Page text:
With this smooth, professional style he had perfected through the decades, Gilbert offered buyers a deal he said they couldn’t refuse. A high bidder could take one item or more from the glass and collectibles displayed on card tables. They could pay a multiple of the winning bid price for all the pieces he or she wanted.
That did sound like a good deal.
It was late in the day and some buyers were beginning to disperse when we took our position beside a card table with a piece of glass I wanted to own. Gilbert was picking up speed to keep the crowd’s attention when he yanked the cord on his microphone and walked over to where we stood.
After a little brisk bidding, he shouted “Sold!”
“Your number?” he asked Emil, who dutifully produced his bidder’s card.
Our neighbor sidled up to us.
“You bought the whole table, you know,” Carol said.
We were shocked. Gilbert had changed the rules while we were standing out of range of his public address system to bring the auction to a quick close.
What did we just buy?
All this glass was ours for $20. Really? Hot dog!
Carol laughed. “I’ll help you box it up,” she added.
Just then, we got another surprise. Other bidders began helping themselves to pieces of glass on our table.
“Hey, where are you’re going with that?” Carol asked a woman.
“Well, I thought she just wanted the depression glass and was leaving the rest.”
“Not on your life,” Emil said.
The thwarted glass pickpocket put the plate back and then stomped away in a huff.
All these years later, most of that glass is still boxed in our storage shed where it thankfully doesn’t eat anything.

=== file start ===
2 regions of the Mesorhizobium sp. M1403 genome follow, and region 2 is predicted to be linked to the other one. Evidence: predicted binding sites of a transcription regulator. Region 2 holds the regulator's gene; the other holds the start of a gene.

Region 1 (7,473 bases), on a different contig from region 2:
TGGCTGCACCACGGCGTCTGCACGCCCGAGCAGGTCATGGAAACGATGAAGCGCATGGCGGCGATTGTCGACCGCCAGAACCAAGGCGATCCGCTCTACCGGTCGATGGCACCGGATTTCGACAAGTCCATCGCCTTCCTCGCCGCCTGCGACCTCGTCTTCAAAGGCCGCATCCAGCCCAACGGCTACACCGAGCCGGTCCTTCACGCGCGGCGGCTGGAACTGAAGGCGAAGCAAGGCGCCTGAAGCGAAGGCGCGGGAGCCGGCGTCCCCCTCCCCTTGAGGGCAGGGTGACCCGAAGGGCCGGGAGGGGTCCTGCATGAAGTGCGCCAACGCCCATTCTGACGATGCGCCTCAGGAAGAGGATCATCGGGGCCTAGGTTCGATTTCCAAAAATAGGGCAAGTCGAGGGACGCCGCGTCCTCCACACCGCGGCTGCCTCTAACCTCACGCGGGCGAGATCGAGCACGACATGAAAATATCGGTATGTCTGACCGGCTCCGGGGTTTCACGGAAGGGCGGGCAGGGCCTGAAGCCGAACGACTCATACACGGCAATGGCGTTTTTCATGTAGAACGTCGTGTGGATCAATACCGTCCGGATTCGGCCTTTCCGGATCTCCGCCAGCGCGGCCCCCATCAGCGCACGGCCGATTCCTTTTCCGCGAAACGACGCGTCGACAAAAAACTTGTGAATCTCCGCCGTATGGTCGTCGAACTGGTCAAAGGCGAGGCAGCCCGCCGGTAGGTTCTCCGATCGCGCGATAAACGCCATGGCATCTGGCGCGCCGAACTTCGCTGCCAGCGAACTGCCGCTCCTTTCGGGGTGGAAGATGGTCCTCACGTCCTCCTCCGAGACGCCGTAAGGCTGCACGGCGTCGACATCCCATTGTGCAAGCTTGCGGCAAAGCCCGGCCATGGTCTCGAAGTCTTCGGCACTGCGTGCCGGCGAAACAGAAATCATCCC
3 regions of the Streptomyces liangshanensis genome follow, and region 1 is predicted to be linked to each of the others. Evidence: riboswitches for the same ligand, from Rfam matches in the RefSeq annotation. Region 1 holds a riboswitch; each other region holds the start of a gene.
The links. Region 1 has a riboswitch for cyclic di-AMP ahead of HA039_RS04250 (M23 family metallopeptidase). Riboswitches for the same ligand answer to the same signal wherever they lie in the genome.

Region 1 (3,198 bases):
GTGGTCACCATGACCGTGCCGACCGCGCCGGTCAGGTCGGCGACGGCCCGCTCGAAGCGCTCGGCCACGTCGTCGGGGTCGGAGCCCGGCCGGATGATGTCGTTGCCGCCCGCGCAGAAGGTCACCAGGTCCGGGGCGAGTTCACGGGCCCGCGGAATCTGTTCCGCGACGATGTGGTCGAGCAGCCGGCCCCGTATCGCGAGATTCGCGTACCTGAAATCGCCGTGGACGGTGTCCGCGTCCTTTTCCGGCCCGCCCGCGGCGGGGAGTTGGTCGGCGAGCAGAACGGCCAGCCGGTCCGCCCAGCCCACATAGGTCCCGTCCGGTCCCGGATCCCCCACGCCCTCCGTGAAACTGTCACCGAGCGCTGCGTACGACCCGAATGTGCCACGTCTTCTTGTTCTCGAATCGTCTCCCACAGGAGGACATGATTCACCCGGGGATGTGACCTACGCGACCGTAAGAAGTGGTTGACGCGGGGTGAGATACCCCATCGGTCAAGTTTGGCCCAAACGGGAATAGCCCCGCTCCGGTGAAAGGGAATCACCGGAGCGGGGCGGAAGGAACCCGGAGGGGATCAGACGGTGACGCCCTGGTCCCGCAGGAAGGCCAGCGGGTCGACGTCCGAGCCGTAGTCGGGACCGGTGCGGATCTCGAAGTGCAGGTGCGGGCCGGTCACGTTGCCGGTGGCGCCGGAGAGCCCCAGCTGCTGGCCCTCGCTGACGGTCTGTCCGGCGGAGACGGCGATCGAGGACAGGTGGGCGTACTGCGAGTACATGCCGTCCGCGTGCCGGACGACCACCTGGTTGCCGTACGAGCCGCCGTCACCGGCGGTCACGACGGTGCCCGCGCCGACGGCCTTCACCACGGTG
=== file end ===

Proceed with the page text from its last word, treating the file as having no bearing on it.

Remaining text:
Things change over time
Thanks to computers, tablets and smartphones, you can buy almost anything your heart desires from the comfort of your armchair these days. There aren’t even as many garage sales as there once were. Online sales are absolutely thriving, driven by COVID-induced directions to self-isolate, self-distance and avoid crowds.
Shirley is currently ramrodding an online auction for the farm machinery and shop equipment belonging to her and her late husband, Harvey. It’s listed at https://www.auctionguy.com/estate-of-harvey-goerlitz-shirley-goerlitz-s-747275.html
The three-and-a-half-day sale will no doubt get the job done, but many auction-goers will miss the thrill of being there in person. I have a hunch, though, that a few pulses might quicken when the bidding on certain lots gets fast and furious.
Online buyers may not necessarily be immune to being bitten by the auction bug.